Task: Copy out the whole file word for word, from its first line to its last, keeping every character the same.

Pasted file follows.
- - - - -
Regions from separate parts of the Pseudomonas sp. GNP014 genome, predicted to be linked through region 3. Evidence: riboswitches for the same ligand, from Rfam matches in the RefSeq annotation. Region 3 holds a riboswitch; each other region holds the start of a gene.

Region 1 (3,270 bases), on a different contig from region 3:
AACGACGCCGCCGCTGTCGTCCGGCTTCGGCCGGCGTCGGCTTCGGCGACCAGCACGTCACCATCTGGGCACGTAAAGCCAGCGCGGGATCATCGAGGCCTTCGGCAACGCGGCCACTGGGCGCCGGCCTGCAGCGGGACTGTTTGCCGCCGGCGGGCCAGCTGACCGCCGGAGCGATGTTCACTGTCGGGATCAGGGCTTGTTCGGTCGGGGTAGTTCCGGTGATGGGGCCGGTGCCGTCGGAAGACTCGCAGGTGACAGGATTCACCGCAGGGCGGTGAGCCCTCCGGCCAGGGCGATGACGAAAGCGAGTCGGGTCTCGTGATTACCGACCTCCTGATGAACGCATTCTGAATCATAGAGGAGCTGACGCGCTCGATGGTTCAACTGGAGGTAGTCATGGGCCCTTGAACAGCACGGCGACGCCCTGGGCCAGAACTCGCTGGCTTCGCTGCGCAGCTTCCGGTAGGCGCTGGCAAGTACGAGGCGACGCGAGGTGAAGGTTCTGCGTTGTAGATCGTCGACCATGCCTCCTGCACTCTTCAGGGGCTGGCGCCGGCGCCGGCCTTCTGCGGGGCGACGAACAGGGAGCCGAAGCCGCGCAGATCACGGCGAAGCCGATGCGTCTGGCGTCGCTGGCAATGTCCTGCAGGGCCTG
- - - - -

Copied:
Regions from separate parts of the Pseudomonas sp. GNP014 genome, predicted to be linked through region 3. Evidence: riboswitches for the same ligand, from Rfam matches in the RefSeq annotation. Region 3 holds a riboswitch; each other region holds the start of a gene.

Region 1 (3,270 bases), on a different contig from region 3:
AACGACGCCGCCGCTGTCGTCCGGCTTCGGCCGGCGTCGGCTTCGGCGACCAGCACGTCACCATCTGGGCACGTAAAGCCAGCGCGGGATCATCGAGGCCTTCGGCAACGCGGCCACTGGGCGCCGGCCTGCAGCGGGACTGTTTGCCGCCGGCGGGCCAGCTGACCGCCGGAGCGATGTTCACTGTCGGGATCAGGGCTTGTTCGGTCGGGGTAGTTCCGGTGATGGGGCCGGTGCCGTCGGAAGACTCGCAGGTGACAGGATTCACCGCAGGGCGGTGAGCCCTCCGGCCAGGGCGATGACGAAAGCGAGTCGGGTCTCGTGATTACCGACCTCCTGATGAACGCATTCTGAATCATAGAGGAGCTGACGCGCTCGATGGTTCAACTGGAGGTAGTCATGGGCCCTTGAACAGCACGGCGACGCCCTGGGCCAGAACTCGCTGGCTTCGCTGCGCAGCTTCCGGTAGGCGCTGGCAAGTACGAGGCGACGCGAGGTGAAGGTTCTGCGTTGTAGATCGTCGACCATGCCTCCTGCACTCTTCAGGGGCTGGCGCCGGCGCCGGCCTTCTGCGGGGCGACGAACAGGGAGCCGAAGCCGCGCAGATCACGGCGAAGCCGATGCGTCTGGCGTCGCTGGCAATGTCCTGCAGGGCCTG